Adapting guitar playing for ex-special forces guy who lost finger

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Adapting guitar playing for ex-special forces guy who lost finger

Postby Matthew Lau » Mon Nov 20, 2017 12:53 pm

Hey MIMF,

One of my patients (ex-special forces combat medic) recently lost the distal half of his left middle finger this past month.
While he had the finger cosmetically reconstructed (with part of his wrist bone and grafted flesh), it's effectively nonfunctional.
He's a bit frustrated, since he can't play guitar anymore (he's been an avid player for 14 years, likes punk, rock, and blues).

Do you guys have any recommendations?

I was thinking of getting him a guitar slide, but wasn't sure which one works.
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Re: Adapting guitar playing for ex-special forces guy who lost finger

Postby Craig Bumgarner » Mon Nov 20, 2017 2:54 pm

I don't have any direct advise though the slide idea sound promising. My thought was to have him read the Django Reinhardt story. Django lost the use of his 3rd and 4th finger on his left hand from a severe burn early in his career. Everyone thought his career was over but he adapted his playing to his badly damaged hand and became the most popular jazz musician in Europe from 1935 to 1945. He is considered by many to be the first great jazz guitar soloist and is certainly one of the greatest guitarist ever. Hopefully your patient will find inspiration in this and find a way.

Django: The Life and Music of a Gypsy Legend by Michael Dregni is excellent. The Django Reinhardt Biography by Charles Delaunay is also quite good, especially because Delauney was the closest thing Django had to a manager and promoter and was with the man for many years.
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Re: Adapting guitar playing for ex-special forces guy who lost finger

Postby Bob Gramann » Mon Nov 20, 2017 4:00 pm

Richie Havens played in open tunings fretting with his thumb as well as his fingers. One performer that I know of relearned guitar left-handed after his left hand (his fretting hand) was damaged in a blast.

Over the years, I’ve played with several different slides. I tend to favor those with enough mass to hold steady against the vibrating strings. After that, fit is important. I’ve yet to meet the perfect slide.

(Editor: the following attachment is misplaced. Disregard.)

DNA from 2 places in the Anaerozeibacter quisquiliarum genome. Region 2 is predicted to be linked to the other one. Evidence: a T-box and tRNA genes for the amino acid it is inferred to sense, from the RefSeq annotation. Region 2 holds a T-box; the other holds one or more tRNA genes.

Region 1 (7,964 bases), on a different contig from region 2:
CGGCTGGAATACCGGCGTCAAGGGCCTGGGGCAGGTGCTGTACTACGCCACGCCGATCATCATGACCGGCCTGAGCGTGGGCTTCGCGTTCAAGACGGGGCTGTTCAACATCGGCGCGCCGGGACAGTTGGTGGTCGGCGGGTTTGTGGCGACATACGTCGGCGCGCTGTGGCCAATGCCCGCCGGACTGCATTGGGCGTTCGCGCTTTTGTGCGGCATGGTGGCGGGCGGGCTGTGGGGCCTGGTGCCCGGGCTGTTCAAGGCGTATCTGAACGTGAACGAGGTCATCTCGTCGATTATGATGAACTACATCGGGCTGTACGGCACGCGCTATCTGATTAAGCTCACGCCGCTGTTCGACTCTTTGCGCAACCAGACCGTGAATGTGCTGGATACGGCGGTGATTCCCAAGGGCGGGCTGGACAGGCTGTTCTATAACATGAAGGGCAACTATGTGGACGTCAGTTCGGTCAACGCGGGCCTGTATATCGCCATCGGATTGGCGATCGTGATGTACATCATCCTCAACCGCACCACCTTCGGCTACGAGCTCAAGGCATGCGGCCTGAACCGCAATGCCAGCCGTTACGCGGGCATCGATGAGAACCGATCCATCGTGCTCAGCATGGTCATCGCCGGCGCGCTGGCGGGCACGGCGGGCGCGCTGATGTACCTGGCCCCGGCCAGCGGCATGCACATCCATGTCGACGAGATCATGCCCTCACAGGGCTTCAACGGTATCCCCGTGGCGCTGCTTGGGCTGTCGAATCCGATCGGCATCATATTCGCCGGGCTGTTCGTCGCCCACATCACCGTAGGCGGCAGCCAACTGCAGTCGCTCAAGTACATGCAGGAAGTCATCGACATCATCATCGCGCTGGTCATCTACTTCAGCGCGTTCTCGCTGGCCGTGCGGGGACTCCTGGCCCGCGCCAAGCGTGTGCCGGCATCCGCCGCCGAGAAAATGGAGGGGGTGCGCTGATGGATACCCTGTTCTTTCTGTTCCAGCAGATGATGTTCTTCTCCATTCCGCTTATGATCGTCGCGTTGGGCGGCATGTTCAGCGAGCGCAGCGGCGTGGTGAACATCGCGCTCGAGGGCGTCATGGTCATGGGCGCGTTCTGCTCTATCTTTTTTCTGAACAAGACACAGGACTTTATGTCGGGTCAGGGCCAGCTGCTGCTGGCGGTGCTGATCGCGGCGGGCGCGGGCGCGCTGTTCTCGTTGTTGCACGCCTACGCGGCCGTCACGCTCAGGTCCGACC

In the end, the music you want to play leads you to do what you have to do to play it.
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Re: Adapting guitar playing for ex-special forces guy who lost finger

Postby Randy Roberts » Mon Nov 20, 2017 10:19 pm

Get him Django: the Life and Music, and get him some examples of his playing. What better way to show your support, and could end up being really inspirational.
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Re: Adapting guitar playing for ex-special forces guy who lost finger

Postby Matthew Lau » Tue Feb 20, 2018 3:49 pm

Thanks for the tip.

I placed an order for the book.
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Re: Adapting guitar playing for ex-special forces guy who lost finger

Postby Jim McConkey » Tue Feb 20, 2018 5:22 pm

If your friend has time to travel, an east coast summer music camp might be of interest: http://www.commongroundonthehill.org/index.html
They have a special program for veterans, and even scholarships to enable them to attend, and s/he would find a lot of camaraderie and support from fellow veterans, in addition to a bewildering array of classes on various instruments, folk arts, and social justice. Common Ground is great for anyone, but they reach out to veterans.
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Re: Adapting guitar playing for ex-special forces guy who lost finger

Postby Bob Francis » Tue Mar 20, 2018 6:24 pm

Jim McConkey wrote:If your friend has time to travel, an east coast summer music camp might be of interest: http://www.commongroundonthehill.org/index.html
They have a special program for veterans, and even scholarships to enable them to attend, and s/he would find a lot of camaraderie and support from fellow veterans, in addition to a bewildering array of classes on various instruments, folk arts, and social justice. Common Ground is great for anyone, but they reach out to veterans.


What a great idea.
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